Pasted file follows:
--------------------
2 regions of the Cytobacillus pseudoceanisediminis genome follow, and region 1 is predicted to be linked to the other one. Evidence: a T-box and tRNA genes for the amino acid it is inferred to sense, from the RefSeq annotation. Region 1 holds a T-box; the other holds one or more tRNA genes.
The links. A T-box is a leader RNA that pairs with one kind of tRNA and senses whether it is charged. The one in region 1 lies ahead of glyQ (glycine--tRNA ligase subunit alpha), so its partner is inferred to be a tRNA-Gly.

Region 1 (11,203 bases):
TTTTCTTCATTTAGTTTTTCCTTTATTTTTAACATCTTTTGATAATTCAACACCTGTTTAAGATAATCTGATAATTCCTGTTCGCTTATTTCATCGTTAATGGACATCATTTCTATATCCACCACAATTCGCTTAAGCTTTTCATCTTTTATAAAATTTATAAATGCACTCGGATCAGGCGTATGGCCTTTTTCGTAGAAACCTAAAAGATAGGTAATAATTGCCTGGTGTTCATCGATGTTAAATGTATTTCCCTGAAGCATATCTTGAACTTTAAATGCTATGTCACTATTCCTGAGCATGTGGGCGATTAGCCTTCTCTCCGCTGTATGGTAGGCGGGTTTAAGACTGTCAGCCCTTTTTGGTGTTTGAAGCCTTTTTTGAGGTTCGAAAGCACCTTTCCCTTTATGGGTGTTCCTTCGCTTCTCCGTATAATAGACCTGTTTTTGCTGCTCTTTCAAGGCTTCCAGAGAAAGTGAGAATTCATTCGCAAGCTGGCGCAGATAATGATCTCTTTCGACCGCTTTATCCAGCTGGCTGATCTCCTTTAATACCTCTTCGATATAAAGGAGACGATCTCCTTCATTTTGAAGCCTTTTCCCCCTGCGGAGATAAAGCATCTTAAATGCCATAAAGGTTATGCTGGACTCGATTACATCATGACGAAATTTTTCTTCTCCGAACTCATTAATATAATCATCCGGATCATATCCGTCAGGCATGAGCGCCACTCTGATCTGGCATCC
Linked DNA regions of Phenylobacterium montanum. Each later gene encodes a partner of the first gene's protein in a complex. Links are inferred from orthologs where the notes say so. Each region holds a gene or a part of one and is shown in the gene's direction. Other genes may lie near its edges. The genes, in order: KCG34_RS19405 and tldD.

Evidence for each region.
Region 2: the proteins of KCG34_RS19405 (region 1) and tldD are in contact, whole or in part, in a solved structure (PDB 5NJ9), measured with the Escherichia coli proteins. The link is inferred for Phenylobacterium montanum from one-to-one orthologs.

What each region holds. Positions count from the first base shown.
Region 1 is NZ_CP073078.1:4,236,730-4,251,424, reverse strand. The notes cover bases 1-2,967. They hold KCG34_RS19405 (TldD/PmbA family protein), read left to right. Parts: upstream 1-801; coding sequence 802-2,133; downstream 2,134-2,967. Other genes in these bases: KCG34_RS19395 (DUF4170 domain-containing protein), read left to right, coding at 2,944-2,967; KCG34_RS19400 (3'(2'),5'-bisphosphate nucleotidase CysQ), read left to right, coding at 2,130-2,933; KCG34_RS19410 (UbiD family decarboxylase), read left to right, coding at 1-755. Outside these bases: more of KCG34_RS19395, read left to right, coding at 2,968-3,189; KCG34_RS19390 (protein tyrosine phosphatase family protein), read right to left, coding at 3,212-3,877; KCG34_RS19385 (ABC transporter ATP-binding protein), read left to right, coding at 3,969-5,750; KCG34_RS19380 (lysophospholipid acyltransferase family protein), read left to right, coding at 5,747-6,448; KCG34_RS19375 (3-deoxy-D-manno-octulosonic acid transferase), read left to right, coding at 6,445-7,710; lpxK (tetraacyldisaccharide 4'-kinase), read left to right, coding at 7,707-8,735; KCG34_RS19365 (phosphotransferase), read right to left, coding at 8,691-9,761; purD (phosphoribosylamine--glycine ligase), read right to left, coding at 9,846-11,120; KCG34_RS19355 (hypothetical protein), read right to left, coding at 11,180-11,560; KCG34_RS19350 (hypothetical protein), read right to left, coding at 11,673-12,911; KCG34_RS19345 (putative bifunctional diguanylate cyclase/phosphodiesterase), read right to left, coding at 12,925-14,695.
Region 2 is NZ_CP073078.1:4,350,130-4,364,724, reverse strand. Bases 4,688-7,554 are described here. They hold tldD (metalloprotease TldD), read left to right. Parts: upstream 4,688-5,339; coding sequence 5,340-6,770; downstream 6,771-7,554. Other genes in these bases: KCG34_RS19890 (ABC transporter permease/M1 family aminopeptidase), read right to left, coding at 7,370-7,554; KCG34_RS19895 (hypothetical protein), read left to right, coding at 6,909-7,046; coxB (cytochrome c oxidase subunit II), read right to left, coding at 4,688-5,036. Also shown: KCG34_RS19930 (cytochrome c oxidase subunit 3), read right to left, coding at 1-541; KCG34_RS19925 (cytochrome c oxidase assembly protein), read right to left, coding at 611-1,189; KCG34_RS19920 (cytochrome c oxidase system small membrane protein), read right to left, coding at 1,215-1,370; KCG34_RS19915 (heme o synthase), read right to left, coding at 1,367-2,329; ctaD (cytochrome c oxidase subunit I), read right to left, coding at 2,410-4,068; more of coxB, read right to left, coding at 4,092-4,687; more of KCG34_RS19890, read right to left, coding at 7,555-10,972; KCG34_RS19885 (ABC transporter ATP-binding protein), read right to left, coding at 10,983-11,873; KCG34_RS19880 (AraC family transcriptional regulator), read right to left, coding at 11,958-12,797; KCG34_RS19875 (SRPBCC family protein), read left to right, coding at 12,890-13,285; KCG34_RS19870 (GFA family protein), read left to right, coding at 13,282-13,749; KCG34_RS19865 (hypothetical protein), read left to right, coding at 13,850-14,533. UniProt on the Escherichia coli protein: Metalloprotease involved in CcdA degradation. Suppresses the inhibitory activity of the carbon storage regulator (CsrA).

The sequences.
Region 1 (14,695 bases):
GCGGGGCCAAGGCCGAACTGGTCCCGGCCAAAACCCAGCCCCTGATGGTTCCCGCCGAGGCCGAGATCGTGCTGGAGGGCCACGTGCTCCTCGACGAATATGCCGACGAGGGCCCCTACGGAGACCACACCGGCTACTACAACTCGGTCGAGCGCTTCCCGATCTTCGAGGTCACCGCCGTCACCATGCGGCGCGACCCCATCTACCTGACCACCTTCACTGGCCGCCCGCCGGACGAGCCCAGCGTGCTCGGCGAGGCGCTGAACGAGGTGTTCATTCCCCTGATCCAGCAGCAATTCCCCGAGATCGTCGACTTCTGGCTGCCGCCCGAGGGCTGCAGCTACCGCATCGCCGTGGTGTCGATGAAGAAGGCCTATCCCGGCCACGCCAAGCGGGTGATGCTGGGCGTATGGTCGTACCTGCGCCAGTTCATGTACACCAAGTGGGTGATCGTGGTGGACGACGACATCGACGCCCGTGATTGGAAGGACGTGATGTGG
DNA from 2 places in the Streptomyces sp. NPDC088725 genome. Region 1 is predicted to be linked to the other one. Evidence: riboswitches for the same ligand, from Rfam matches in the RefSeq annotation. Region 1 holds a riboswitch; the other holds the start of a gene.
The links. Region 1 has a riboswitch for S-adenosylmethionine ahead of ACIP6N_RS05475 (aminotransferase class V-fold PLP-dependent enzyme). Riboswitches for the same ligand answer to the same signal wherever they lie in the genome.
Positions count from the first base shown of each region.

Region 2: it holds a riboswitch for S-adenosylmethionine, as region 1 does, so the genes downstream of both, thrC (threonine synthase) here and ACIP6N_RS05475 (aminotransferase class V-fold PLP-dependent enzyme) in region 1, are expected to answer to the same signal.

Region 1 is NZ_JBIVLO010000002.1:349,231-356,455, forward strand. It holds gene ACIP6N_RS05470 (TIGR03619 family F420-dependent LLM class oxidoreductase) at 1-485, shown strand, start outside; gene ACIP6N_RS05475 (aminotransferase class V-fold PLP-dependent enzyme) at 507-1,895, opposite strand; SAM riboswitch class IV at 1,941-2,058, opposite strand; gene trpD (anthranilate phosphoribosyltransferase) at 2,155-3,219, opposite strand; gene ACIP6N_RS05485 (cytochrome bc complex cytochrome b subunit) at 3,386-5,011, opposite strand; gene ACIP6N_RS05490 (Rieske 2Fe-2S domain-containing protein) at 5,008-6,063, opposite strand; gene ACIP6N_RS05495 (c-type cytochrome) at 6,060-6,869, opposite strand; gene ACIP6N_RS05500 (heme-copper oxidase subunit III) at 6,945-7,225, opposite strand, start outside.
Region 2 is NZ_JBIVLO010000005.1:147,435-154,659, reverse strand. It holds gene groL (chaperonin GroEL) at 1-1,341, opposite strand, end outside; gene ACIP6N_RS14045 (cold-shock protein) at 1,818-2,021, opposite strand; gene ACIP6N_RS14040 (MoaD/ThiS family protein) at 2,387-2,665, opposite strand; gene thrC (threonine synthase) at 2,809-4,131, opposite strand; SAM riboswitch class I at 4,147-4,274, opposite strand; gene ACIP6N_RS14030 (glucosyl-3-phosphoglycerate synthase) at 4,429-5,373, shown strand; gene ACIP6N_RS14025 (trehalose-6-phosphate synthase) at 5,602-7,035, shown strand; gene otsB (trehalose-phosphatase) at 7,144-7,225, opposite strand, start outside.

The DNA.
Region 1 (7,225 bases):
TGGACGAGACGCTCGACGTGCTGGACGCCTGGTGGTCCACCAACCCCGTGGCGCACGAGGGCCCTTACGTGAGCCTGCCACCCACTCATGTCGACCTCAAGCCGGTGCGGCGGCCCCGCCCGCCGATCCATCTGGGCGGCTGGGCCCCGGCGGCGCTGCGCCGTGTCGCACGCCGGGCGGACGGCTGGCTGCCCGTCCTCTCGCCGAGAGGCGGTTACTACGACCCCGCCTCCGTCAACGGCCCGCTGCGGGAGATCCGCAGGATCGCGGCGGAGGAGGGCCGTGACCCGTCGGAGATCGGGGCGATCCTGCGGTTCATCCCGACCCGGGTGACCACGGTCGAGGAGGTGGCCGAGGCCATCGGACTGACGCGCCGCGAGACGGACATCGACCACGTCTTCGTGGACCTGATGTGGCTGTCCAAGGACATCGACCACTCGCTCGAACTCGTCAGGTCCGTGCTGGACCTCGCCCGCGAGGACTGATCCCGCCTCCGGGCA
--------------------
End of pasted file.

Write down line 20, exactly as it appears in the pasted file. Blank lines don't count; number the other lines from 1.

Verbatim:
The DNA.